They were thinking the same thing that I was thinking throughout the whole movie, all the way home, and into my bathroom. I was mad at the boy I saw in the mirror for holding Don back. He had to be punished. He had to be hurt. I took his arm in mine and grabbed a razor. I slid it across his wrist and smiled as I watched tears spring into his eyes from the pain. As he sank to his knees and blood droplets hit the floor, I felt no remorse. I made as many cuts as I could, picking up speed as I went. I didn't feel bad for hurting him. He deserved it. How dare he hold Don back?

I shuddered as I remembered the first time that I had cut myself. I did it again, needing to punish myself for the pain that I caused to Don just now on the phone. By now the pain had become monotonous. Over the past two years that Don and I had been dating, I had cut myself almost every day that we were not with each other. I loved him more than anything and felt like I was only holding him back from being with somebody better than me; somebody more on his level.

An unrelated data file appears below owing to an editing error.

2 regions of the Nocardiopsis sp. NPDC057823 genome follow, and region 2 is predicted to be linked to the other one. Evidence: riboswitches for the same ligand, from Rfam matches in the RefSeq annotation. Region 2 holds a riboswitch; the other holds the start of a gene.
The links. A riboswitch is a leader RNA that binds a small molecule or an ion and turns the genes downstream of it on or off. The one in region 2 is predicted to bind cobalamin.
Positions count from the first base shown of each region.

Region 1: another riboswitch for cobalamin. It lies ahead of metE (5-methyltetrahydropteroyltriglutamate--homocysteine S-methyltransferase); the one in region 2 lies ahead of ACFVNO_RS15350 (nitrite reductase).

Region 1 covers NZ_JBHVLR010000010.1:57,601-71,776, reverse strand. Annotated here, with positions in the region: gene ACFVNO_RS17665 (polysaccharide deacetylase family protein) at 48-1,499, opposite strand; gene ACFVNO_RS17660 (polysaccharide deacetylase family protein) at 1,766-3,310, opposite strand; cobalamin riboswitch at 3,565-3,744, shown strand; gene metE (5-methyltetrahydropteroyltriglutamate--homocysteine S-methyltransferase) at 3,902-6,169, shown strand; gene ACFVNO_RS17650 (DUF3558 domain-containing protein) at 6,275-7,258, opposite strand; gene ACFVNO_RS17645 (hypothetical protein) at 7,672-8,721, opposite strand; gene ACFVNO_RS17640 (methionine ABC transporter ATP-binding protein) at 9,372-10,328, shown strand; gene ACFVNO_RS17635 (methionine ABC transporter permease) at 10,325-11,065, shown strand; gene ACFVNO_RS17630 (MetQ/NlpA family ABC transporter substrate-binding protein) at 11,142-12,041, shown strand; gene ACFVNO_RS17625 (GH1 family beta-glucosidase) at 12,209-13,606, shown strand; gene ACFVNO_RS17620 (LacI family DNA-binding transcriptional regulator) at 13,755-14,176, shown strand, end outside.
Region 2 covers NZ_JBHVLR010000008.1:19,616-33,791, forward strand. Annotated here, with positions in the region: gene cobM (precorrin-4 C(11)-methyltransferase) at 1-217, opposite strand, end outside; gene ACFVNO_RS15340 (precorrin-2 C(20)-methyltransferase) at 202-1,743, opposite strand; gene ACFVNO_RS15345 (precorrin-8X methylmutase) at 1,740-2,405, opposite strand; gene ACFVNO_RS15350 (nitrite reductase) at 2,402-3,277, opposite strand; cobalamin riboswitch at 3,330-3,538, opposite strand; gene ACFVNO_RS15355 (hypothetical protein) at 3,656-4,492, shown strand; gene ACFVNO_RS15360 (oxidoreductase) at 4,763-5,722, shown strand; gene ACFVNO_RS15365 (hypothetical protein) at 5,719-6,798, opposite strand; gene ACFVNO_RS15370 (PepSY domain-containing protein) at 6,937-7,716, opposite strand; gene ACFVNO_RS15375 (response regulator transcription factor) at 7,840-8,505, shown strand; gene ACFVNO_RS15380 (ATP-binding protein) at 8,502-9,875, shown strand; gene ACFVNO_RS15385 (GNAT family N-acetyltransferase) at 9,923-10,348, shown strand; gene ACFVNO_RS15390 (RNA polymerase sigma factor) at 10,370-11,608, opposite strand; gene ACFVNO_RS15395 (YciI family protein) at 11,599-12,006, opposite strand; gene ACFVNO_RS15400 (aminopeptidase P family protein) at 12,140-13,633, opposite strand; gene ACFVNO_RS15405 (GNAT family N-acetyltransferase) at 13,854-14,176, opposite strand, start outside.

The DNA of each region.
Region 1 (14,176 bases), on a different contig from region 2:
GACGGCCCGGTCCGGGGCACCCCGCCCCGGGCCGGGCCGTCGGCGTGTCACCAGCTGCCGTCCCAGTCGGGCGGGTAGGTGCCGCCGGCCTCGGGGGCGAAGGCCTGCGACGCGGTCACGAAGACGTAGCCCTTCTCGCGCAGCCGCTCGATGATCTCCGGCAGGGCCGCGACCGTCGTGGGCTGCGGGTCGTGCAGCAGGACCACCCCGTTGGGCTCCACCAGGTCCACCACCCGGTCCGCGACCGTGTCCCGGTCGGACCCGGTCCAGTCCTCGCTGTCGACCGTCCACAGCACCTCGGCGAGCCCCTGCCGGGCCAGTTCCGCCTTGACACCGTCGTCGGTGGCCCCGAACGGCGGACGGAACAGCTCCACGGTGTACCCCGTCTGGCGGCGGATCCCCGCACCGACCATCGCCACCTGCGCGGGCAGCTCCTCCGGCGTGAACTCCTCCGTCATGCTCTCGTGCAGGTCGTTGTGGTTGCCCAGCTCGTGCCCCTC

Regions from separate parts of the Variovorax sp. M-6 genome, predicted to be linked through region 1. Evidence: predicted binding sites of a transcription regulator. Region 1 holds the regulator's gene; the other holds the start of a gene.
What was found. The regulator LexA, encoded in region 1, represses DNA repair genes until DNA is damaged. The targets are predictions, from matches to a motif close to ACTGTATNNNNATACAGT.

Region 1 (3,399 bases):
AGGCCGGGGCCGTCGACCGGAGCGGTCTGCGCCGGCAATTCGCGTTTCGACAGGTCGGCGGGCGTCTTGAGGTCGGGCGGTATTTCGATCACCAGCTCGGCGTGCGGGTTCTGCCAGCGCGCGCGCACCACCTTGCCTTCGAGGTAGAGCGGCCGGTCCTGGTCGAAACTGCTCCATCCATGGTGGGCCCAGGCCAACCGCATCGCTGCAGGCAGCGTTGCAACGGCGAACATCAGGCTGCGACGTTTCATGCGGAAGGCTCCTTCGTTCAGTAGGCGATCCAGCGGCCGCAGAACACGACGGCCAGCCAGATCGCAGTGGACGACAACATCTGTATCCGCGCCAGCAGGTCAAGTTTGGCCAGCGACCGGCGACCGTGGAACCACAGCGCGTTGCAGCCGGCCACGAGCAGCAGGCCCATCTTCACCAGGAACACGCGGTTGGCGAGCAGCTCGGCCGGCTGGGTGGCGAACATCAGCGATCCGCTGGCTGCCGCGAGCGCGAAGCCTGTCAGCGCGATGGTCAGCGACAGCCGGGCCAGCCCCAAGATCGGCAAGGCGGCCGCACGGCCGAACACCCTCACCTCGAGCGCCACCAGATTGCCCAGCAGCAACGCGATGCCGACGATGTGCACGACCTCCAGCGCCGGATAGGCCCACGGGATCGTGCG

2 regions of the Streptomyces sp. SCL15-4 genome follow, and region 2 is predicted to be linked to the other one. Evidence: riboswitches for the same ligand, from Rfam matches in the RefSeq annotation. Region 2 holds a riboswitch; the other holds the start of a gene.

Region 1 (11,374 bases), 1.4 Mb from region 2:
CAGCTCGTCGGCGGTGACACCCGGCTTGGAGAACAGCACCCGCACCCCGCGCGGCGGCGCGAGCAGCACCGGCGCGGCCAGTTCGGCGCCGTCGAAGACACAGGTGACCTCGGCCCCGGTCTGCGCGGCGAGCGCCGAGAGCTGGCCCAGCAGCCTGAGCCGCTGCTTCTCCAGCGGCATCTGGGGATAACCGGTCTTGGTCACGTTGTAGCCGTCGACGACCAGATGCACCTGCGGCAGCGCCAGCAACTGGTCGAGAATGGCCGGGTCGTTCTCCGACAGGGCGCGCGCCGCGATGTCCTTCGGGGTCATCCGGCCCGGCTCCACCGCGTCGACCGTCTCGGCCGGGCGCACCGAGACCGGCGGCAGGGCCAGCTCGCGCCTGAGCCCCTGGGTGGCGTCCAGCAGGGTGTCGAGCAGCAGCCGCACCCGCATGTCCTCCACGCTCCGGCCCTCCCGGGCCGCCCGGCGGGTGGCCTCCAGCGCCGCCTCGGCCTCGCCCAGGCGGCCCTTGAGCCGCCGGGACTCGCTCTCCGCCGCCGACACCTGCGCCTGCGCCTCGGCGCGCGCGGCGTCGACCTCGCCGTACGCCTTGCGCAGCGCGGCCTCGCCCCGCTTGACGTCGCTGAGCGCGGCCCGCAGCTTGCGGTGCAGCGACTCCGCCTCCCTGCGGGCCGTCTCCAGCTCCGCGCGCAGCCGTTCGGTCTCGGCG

He wouldn't let me break up with him, though, and that's when I realized that cutting was no longer enough. I sent Don a text that simply said “I love you. The hurt is over.” and put my phone back in it's drawer in my bedside table. I took a few deep breaths to calm my nerves, and climbed into my truck out front.

I turned the key in the ignition, and took off like a shot. I knew exactly what I had to do, and exactly where to do it. I saw my target, and every fiber of my being locked on to my destination. I pressed hard and my truck jumped the edge of the road. I blacked out almost immediately as my truck slammed hard into the tree, the air bag deploying to slam me back into the rear of the cab.